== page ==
Two steps forward, one step back. At least I’m going in the right direction
today at 8:00 am
After months of feeling full of myself – on my Schwinn with the balloon tires, look ma, no-hands-cocky – I woke up this week decidedly deflated. I don’t know why. But there I was, damp from the night sweats, contemplating life’s transience and the harsh realities imposed by one funeral to the next.
“What’s wrong,” my wife asked.
I was just about to answer, the familiar Pavlovian reactions to imaginary woes bubbling up on cue… why go on, nobody cares, what’s the purpose…when I stopped short; whiplash abrupt; surprising Arlene, and more importantly, myself, with an unexpectedly perky answer, “nothing, absolutely nothing.”
I do not know neither where the angst nor perspective came from, but suddenly I realized, the question of the morning and for all the mornings that wait for my eyes to open, is not what’s wrong, but “what’s right?”
And bam, I made an emotional U-turn. Because I know the answer! I’m conscious of all that is good in my life. And what waits to be done in the time I have left.
For starters, there is the guiding light of the “lovingkindness” prayer I say at the end of meditation, “May I be a source of healing for all beings.” (A bit presumptuous, but the intention is to be caring and kind to each person who comes into my life, one at a time). That is purpose enough to leap out of bed.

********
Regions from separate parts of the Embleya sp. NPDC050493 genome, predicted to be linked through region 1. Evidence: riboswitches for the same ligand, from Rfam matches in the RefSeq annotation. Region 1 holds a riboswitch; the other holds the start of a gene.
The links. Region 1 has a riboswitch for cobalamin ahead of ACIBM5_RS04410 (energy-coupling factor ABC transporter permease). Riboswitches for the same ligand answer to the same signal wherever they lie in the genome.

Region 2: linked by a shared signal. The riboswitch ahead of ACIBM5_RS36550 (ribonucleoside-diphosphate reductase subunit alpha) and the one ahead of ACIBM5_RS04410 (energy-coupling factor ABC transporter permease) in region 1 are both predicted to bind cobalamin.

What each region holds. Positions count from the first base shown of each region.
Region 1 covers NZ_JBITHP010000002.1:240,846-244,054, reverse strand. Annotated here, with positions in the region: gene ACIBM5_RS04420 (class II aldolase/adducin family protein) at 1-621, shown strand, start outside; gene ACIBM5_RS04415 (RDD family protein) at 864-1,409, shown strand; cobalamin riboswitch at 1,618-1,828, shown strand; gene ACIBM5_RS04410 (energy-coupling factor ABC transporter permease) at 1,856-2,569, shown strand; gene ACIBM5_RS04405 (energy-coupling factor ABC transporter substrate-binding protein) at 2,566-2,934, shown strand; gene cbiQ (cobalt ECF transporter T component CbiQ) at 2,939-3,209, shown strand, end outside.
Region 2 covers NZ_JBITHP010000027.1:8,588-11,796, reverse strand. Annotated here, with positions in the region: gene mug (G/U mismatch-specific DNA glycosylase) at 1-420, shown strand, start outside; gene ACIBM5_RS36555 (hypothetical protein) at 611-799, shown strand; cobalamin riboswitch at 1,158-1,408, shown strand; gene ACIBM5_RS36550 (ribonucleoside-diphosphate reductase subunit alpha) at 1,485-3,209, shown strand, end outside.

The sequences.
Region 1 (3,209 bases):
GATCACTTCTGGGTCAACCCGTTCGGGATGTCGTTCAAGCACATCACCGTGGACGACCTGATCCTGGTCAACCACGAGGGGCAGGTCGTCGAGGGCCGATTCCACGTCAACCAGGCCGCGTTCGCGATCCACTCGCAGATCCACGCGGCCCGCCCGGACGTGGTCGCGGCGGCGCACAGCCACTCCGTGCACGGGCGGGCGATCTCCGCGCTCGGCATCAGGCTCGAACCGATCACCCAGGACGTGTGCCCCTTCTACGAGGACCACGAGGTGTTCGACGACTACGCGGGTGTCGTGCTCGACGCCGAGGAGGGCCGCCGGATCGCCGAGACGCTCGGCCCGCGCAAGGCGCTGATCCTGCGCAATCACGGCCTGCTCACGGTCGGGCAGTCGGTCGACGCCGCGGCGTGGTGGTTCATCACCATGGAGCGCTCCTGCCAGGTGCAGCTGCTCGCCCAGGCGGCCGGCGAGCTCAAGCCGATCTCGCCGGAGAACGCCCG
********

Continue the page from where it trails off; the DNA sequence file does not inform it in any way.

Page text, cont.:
The lofty affirmations aside, I’m blessed with good health, I have a dozen projects that keep me busy all day long, I have friends, and I have love… feelings of deep affection for so many people in my life.
Perhaps the most important of my blessings, is to be aware of them! When I wake up as a discouraged, grumpy pessimist skulking around the house, I can choose to behave differently because I am mindful of whom I am and who I want to be. Whatever I decide to do, the choice is mine.
I can make it so by simply saying so.
Literally, I have the power to create myself at each moment. All of us do.
To draw upon that astounding power, start with an understanding of our tendency to explain our lives as “story,” a narrative of the actual experience. That is remembering, not experiencing!
And for most of us, for most of the time, that is how we live our lives, guided by pre-conditions, seeing the world as we have been taught to regard it, not necessary as it is.
I’ll prove it to you.
Read this sentence quickly: “Paris in the the spring.”
Invariably, all of us will read the phrase with a single article, omitting the second “the.” The lesson: we miss what is there when all we see is what we pre-condition ourselves to see!
I still wake with a groan and a growl when the night’s dream has hurled me into the past or worse, left me facing the hellish specter of eternal doom. The past and the fear of the future provide ample justification for giving up and giving in to the often painful realities of aging. But I have a choice. I can be a victim of circumstances or I can take responsibility for my behavior. I can choose the here and now as the relevant moment.
Only by living in the space of ‘what is’ can I become open to the possibility of ‘what can be.’
This past week, I fell back into the old narrative, as I invariably will do from time to time. But the lapses are short in duration and the periods between, longer in length.